The findings of a new study published in the Journal of Adolescent Health have shown that replacing sedentary video games with active video games is linked to more positive mental health measures. On the contrary, replacing active outdoor play with active video games is linked to more negative mental health measures.
Physical inactivity in youth and children is a significant public health problem. Previous research shows that 80% of youth between 13 and 15 years of age across 105 countries do not participate in the recommended minimum of 60 minutes of moderate-to-vigorous activity per day. This data is problematic given that physical activity has a positive influence on the mental and physical health of young people.
A strategy that has been promoted to increase physical activity levels in youth and children is active video games, such as Dance Dance Revolution and Wii Sports. The main focus of research on active video games within the general population has been on the potential for these games to reduce body weight and enhance energy expenditure. The findings of previous studies regarding whether active video games are beneficial or harmful in terms of body weight and energy expenditure have been inconsistent and inconclusive. Further, gaming and physical activity aspects of active video games may influence other health outcomes, especially mental health; gaming has been shown to negatively impact mental health, whereas physical activity has shown to have a positive impact on mental health. However, research on the association between playing active video games and mental health has been scarce.
Active video games affect health depending on the impact of the active video games and the amount of time they would replace doing other activities that are dependent on time. Since playing active videos games is an activity that children and young people engage in during their free time, they are expected to take the place of alternative free-time activities. Sedentary video games and active outdoor play are two other activities, which represent the gaming and physical activity features of active video games.
A team of researchers conducted a study to investigate the relationship between active video games and mental health measures in youth and children. Their study included a sample of 20,122 youth in grades 6 to 10 living in Canada. The average hours/days youth spent playing active outdoor play, sedentary video games, and active video games were examined. The researchers looked at the following outcomes: prosocial behaviour (a positive and externalizing mental health measure, defined as any action intended to help others), emotional problems (a negative and internalizing mental health measure), and life satisfaction (a positive and internalizing mental health measure). They aimed to understand the degree to which replacing time spent engaging in sedentary video games and active outdoor play with an equal amount of time in active video games had on the mental health measures (prosocial behaviour, emotional problems, and life satisfaction) among the youth.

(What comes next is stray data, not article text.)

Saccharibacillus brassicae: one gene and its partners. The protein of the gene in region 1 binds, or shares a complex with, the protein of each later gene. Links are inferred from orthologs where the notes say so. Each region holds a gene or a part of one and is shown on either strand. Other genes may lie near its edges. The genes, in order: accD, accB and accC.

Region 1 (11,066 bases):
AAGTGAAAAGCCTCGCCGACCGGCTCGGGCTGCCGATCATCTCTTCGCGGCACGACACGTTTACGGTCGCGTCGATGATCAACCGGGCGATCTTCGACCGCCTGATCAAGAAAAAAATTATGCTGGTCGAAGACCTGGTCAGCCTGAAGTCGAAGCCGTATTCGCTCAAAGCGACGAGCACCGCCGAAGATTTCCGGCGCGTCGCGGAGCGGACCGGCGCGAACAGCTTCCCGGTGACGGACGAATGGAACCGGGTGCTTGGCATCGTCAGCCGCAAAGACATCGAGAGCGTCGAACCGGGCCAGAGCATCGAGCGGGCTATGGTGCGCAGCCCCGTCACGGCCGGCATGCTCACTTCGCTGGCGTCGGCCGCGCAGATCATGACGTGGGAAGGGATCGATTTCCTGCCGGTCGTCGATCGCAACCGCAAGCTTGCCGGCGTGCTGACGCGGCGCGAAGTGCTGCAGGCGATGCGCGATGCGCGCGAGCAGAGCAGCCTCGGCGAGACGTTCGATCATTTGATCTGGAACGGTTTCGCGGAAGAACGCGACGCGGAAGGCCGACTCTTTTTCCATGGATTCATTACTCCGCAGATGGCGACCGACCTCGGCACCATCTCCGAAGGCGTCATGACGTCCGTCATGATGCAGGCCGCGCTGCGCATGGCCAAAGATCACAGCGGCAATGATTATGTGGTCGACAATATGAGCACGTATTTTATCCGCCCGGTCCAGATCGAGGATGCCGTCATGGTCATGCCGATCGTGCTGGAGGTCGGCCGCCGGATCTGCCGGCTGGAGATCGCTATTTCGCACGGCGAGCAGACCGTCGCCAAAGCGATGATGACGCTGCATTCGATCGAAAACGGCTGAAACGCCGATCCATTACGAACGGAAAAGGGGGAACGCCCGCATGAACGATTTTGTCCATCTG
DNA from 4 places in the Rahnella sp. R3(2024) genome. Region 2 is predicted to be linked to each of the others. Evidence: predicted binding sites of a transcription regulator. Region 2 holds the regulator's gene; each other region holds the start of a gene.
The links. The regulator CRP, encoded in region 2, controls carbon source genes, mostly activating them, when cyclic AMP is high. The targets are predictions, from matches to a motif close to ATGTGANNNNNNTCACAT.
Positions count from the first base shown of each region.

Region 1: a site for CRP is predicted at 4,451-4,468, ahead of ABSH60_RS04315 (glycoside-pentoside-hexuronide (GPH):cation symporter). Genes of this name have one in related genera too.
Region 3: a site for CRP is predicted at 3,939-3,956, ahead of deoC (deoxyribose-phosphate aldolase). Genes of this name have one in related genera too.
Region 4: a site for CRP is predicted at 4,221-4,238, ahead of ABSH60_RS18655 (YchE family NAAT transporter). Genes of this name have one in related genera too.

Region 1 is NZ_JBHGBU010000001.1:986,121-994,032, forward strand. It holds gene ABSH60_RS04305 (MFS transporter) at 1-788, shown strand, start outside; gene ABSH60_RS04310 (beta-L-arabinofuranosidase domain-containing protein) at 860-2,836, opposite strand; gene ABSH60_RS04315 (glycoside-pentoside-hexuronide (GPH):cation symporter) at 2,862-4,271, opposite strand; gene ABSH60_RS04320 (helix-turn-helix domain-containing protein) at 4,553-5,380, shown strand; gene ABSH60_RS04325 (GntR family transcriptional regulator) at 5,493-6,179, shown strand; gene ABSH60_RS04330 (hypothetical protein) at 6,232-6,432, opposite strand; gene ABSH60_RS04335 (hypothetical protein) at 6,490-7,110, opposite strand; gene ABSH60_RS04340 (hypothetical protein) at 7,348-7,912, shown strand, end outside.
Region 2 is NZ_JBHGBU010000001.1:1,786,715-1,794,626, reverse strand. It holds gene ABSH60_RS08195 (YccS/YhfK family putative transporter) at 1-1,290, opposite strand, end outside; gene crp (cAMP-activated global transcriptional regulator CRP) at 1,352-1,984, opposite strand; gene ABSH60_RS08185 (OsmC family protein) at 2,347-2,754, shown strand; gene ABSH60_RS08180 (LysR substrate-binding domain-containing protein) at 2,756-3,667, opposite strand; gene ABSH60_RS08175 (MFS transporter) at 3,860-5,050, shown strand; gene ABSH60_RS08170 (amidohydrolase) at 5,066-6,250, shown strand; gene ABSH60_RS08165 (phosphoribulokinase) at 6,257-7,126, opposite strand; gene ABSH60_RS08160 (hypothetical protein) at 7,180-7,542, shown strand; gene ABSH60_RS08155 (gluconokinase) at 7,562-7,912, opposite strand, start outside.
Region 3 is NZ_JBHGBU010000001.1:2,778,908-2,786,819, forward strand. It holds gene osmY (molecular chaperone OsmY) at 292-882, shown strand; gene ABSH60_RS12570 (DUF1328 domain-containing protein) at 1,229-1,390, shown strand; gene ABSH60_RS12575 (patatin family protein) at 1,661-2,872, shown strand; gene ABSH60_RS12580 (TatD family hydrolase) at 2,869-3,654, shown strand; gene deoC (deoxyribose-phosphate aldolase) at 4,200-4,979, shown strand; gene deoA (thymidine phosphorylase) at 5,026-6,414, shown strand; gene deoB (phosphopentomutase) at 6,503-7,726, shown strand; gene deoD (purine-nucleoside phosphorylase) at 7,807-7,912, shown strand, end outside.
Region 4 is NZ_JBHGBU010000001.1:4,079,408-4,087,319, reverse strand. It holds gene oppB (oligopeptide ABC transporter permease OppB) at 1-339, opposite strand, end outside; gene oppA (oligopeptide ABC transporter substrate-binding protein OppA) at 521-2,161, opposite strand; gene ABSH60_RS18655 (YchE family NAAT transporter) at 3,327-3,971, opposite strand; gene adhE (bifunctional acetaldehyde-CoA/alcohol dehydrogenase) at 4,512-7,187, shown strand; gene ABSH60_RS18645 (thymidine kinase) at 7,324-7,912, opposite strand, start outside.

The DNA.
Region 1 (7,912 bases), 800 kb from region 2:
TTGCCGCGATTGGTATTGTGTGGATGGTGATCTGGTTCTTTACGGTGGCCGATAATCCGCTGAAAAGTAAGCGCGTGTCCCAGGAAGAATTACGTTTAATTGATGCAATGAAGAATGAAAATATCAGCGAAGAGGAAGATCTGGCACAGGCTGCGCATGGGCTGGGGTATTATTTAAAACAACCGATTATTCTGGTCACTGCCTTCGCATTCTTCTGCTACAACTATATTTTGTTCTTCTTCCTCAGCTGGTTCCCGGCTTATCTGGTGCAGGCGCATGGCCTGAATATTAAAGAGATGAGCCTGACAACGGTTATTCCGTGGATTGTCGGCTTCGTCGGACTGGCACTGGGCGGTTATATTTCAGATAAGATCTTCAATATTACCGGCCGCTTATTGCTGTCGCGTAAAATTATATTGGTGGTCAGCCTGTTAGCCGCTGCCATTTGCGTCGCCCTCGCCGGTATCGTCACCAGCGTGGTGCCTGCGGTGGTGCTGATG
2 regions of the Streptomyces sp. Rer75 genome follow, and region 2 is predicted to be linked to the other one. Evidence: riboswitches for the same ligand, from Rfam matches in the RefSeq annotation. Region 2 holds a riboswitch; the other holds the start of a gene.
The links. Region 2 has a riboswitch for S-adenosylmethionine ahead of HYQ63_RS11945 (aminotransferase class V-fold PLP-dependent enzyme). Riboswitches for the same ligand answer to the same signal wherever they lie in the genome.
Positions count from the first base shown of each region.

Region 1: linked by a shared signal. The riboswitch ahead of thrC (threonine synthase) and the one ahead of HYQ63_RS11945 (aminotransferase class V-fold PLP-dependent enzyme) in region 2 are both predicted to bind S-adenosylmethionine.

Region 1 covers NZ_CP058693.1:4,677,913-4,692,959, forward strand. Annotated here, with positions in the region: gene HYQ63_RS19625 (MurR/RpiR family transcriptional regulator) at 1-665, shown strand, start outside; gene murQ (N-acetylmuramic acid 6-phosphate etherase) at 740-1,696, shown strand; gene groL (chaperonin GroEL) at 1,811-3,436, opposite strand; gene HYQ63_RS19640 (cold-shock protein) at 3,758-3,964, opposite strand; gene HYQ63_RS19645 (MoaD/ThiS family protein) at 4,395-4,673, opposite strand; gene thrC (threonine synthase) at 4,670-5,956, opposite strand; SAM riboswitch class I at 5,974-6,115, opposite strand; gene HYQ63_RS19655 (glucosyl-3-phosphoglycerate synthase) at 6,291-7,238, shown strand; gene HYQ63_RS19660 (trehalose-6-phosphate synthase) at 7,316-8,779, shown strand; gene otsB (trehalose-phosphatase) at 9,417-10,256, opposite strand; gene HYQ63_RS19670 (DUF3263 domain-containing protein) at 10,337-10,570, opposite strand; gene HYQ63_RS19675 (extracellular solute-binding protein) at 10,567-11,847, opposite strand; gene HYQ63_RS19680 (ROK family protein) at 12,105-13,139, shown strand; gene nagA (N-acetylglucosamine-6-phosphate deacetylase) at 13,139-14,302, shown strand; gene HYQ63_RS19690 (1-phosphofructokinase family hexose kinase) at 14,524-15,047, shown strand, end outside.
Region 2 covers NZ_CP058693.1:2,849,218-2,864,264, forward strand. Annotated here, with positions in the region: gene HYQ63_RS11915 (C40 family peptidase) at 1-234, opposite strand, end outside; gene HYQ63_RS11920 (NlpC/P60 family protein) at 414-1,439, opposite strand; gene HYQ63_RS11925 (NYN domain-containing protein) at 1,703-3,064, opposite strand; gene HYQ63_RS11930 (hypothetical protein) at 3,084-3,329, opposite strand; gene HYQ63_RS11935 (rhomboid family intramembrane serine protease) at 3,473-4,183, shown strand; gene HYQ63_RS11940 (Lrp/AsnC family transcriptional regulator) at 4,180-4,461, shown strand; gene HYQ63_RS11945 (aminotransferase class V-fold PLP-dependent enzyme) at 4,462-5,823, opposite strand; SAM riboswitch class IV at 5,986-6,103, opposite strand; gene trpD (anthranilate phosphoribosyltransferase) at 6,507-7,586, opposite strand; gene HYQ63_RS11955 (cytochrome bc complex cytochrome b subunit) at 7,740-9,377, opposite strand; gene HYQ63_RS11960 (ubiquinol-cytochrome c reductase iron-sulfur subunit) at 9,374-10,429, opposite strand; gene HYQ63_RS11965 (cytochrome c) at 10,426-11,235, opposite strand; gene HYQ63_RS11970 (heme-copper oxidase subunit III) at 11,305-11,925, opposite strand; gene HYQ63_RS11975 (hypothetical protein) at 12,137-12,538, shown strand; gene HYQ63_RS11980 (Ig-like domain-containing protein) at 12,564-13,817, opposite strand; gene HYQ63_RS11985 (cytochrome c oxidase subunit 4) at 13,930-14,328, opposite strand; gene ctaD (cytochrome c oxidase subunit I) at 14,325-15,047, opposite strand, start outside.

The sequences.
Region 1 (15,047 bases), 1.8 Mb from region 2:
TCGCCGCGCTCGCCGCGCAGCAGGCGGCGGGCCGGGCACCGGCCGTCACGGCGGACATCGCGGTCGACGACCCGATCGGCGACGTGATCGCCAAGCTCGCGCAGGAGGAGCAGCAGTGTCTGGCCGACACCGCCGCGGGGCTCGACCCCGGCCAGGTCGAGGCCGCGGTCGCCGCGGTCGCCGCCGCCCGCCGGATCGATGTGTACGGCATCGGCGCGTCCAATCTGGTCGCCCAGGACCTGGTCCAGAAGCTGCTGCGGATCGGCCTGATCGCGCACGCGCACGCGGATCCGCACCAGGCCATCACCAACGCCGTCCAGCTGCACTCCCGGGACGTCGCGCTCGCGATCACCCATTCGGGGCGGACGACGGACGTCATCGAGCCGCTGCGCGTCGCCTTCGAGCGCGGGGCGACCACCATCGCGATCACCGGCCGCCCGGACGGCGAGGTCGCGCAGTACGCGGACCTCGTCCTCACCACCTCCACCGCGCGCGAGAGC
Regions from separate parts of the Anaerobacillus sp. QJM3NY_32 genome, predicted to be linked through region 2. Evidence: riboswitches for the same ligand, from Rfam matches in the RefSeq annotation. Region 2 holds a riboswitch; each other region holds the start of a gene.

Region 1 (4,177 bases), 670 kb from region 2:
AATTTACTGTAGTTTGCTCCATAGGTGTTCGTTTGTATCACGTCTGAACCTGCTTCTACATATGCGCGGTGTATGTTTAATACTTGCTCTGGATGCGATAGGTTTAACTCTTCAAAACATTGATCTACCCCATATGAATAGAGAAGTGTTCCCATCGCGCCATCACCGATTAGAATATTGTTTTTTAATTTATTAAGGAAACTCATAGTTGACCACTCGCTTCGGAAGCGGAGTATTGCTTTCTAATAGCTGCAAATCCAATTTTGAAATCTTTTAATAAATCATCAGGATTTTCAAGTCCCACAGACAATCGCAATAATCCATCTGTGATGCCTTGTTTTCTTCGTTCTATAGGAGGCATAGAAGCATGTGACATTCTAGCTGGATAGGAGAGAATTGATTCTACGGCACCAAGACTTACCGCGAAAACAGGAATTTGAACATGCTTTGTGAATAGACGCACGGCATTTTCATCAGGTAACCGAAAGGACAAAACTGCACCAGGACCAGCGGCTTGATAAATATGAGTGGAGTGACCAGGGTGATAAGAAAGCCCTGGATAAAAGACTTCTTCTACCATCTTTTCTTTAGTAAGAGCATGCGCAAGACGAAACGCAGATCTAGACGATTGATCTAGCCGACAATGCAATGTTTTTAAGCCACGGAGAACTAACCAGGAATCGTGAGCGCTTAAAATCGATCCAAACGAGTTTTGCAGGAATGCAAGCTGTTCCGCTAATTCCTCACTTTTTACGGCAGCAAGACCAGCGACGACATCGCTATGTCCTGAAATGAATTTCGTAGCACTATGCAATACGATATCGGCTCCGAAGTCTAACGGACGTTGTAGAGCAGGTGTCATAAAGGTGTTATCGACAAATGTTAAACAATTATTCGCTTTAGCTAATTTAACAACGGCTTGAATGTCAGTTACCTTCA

The findings, published in the Journal of Adolescent Health, showed that taking over the place of sedentary video games with an equal amount of time playing active video games was linked to more positive estimates for all mental health measures. In fact, when 1 hour per day of active video games replaced 1 hour per day of sedentary video games, this was associated with a 13% increased odds of high prosocial behaviour, a 4% increased odds of high life satisfaction, and a 6% decreased odds of high emotional problems. However, taking over the place of active outdoor play with an equal amount of time playing active video games was linked to more negative estimates for all mental health measures. When 1 hour per day of active video games replaced 1 hour per day of active outdoor play, this resulted in a 6% reduced odds of high prosocial behaviour, a 3% reduced odds of high life satisfaction, and a 7% increased odds of high emotional problems. Furthermore, when time replacement was not taken into consideration, active video games were related to prosocial behaviours, but not life satisfaction or emotional problems.
Previous studies have suggested that the energy expenditure rate in young people is greater when they play active video games than when they play sedentary video games for the same amount of time. Active video games were also found to be more beneficial compared to sedentary video games in terms of mental health in the present study. The findings indicate that active video games positively affect mental health through the process of increasing energy expenditure.
Prior studies have also shown that energy expenditure rates in young people are comparable when they play outdoors and when they play active video games, suggesting that active outdoor play and active video games has similar advantages. On the contrary, active outdoor play was more strongly linked to positive mental health measures compared to active video games in the present study. The researchers propose that active outdoor play positively affects mental health through a mechanism that reaches beyond increasing energy expenditure. One possible mechanism is exposure to the outdoors, which can lead to greater social contact, increased prosocial behaviours and/or help reduce fatigue and stress.
The overall findings indicate that when active video games take the place of sedentary video games, the mental health of youth improves. However, when active video games take the place of active outdoor play, this has an adverse effect on their mental health. The researchers state that further intervention and longitudinal studies are needed to confirm the results and determine the casual nature of the results of the present study.
Written By: Nigar Celep, BASc